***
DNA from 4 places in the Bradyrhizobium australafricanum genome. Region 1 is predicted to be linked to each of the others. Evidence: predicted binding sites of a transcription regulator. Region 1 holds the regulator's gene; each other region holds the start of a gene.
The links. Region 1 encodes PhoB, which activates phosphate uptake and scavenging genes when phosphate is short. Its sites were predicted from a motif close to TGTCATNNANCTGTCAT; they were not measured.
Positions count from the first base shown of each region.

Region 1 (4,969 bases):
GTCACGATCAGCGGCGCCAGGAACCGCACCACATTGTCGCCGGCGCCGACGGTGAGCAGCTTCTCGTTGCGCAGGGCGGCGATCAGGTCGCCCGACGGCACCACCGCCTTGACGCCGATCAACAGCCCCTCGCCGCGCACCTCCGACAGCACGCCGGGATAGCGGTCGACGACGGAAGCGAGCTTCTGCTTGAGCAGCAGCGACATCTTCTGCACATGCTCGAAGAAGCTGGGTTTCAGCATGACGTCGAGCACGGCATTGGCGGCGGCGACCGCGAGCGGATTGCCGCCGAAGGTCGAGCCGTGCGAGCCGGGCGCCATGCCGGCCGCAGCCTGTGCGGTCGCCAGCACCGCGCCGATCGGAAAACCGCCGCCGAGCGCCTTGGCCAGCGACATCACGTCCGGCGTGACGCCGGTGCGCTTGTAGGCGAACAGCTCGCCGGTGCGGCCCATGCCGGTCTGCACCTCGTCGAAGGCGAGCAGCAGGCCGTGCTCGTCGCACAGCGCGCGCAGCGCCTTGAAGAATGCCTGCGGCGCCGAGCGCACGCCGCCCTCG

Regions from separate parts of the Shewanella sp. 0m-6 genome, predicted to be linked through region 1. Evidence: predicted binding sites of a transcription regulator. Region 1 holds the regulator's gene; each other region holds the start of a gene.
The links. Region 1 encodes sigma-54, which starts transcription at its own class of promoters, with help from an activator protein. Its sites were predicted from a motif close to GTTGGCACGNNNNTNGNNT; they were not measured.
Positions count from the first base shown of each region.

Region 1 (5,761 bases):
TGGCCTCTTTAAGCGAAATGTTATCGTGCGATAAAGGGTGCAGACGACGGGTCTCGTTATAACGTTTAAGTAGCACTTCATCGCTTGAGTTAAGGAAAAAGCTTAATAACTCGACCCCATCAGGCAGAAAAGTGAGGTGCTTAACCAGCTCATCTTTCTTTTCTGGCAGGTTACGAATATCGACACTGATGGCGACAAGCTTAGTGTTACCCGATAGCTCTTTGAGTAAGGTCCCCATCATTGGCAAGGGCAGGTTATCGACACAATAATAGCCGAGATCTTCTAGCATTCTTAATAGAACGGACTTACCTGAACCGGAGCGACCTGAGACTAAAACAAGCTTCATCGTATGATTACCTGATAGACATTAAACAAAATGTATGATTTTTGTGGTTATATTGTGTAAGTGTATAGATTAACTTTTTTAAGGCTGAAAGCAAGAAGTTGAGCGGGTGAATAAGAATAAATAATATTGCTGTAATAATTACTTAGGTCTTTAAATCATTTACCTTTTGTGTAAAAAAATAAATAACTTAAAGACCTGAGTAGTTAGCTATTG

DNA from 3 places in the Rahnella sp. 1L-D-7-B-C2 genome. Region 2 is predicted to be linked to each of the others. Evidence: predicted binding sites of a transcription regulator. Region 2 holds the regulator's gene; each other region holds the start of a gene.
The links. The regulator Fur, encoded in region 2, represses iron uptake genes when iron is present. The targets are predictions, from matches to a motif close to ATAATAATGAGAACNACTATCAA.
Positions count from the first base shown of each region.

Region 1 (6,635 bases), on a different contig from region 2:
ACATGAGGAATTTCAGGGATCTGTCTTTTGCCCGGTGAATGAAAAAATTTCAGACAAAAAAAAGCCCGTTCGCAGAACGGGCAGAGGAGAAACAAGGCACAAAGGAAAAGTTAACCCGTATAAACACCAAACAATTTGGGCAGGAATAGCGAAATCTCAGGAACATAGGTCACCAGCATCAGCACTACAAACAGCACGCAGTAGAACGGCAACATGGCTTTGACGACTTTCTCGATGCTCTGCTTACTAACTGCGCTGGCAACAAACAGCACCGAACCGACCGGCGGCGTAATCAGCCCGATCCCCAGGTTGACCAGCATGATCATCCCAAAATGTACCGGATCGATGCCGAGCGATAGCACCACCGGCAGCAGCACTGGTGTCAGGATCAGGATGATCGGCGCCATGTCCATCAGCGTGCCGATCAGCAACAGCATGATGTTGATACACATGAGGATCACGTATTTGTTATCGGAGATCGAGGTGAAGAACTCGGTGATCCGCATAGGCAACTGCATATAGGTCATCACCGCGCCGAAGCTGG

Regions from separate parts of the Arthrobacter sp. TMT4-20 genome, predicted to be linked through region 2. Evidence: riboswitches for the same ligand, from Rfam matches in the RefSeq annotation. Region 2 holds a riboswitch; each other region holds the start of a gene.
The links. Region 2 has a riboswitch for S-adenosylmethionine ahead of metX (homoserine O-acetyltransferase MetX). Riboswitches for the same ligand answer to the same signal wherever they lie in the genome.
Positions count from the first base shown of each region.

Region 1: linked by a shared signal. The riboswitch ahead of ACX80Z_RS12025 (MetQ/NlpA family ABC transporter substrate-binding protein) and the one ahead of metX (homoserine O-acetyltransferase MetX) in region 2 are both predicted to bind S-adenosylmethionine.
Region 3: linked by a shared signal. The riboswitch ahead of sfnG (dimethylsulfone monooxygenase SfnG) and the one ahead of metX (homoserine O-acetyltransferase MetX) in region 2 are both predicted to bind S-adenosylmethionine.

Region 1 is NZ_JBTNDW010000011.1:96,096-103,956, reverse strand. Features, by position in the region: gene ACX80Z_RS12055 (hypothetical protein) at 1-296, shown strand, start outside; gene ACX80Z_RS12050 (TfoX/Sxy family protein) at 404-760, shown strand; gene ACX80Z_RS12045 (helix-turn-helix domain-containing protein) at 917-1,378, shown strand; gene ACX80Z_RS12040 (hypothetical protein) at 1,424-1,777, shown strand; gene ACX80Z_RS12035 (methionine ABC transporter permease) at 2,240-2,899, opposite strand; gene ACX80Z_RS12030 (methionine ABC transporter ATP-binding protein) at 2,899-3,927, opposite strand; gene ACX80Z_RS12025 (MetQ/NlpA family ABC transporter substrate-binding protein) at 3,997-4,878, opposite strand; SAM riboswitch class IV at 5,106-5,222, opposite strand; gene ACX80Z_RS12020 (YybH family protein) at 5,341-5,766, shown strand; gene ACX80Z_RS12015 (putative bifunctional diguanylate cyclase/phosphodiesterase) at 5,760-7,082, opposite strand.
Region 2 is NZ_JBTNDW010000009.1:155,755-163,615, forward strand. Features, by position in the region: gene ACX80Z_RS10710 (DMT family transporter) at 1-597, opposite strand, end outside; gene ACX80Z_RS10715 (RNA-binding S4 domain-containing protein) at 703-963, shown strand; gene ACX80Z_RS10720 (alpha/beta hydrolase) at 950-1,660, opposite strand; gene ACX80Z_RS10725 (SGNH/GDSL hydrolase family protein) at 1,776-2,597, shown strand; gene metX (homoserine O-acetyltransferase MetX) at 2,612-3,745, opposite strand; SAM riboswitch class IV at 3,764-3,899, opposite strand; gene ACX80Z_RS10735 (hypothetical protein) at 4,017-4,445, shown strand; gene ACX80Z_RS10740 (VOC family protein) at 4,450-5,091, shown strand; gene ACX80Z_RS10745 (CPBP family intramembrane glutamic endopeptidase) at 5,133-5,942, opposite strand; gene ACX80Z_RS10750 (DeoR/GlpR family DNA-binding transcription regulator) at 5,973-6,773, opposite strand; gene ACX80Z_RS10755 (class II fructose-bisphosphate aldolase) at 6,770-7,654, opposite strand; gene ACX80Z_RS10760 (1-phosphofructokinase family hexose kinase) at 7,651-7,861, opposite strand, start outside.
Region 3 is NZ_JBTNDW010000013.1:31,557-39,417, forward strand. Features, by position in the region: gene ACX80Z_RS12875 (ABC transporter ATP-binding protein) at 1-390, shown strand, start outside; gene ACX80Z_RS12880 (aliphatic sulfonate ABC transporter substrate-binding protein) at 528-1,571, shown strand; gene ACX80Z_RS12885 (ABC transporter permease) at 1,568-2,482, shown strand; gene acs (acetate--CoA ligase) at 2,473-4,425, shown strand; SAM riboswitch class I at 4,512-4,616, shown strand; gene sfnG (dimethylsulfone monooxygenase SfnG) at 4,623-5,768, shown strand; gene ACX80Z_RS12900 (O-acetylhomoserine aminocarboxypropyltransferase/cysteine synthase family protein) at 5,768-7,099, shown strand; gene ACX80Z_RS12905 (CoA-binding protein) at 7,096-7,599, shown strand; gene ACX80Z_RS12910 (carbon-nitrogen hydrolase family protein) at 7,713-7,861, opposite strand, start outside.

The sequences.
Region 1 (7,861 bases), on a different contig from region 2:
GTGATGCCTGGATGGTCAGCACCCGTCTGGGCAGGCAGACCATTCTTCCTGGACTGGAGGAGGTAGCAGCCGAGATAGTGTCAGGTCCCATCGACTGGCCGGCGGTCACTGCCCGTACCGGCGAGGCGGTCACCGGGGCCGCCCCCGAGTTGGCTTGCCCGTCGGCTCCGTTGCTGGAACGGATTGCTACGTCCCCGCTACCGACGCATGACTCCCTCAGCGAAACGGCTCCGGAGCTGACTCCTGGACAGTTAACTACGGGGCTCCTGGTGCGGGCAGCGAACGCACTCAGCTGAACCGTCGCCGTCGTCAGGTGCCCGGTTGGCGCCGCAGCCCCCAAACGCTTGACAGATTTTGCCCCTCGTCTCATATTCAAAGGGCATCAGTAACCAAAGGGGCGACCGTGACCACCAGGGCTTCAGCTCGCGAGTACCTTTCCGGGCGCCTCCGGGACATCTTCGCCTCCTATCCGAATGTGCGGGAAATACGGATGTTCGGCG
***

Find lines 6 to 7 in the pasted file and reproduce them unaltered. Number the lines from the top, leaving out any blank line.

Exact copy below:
Regions from separate parts of the Shewanella sp. 0m-6 genome, predicted to be linked through region 1. Evidence: predicted binding sites of a transcription regulator. Region 1 holds the regulator's gene; each other region holds the start of a gene.
The links. Region 1 encodes sigma-54, which starts transcription at its own class of promoters, with help from an activator protein. Its sites were predicted from a motif close to GTTGGCACGNNNNTNGNNT; they were not measured.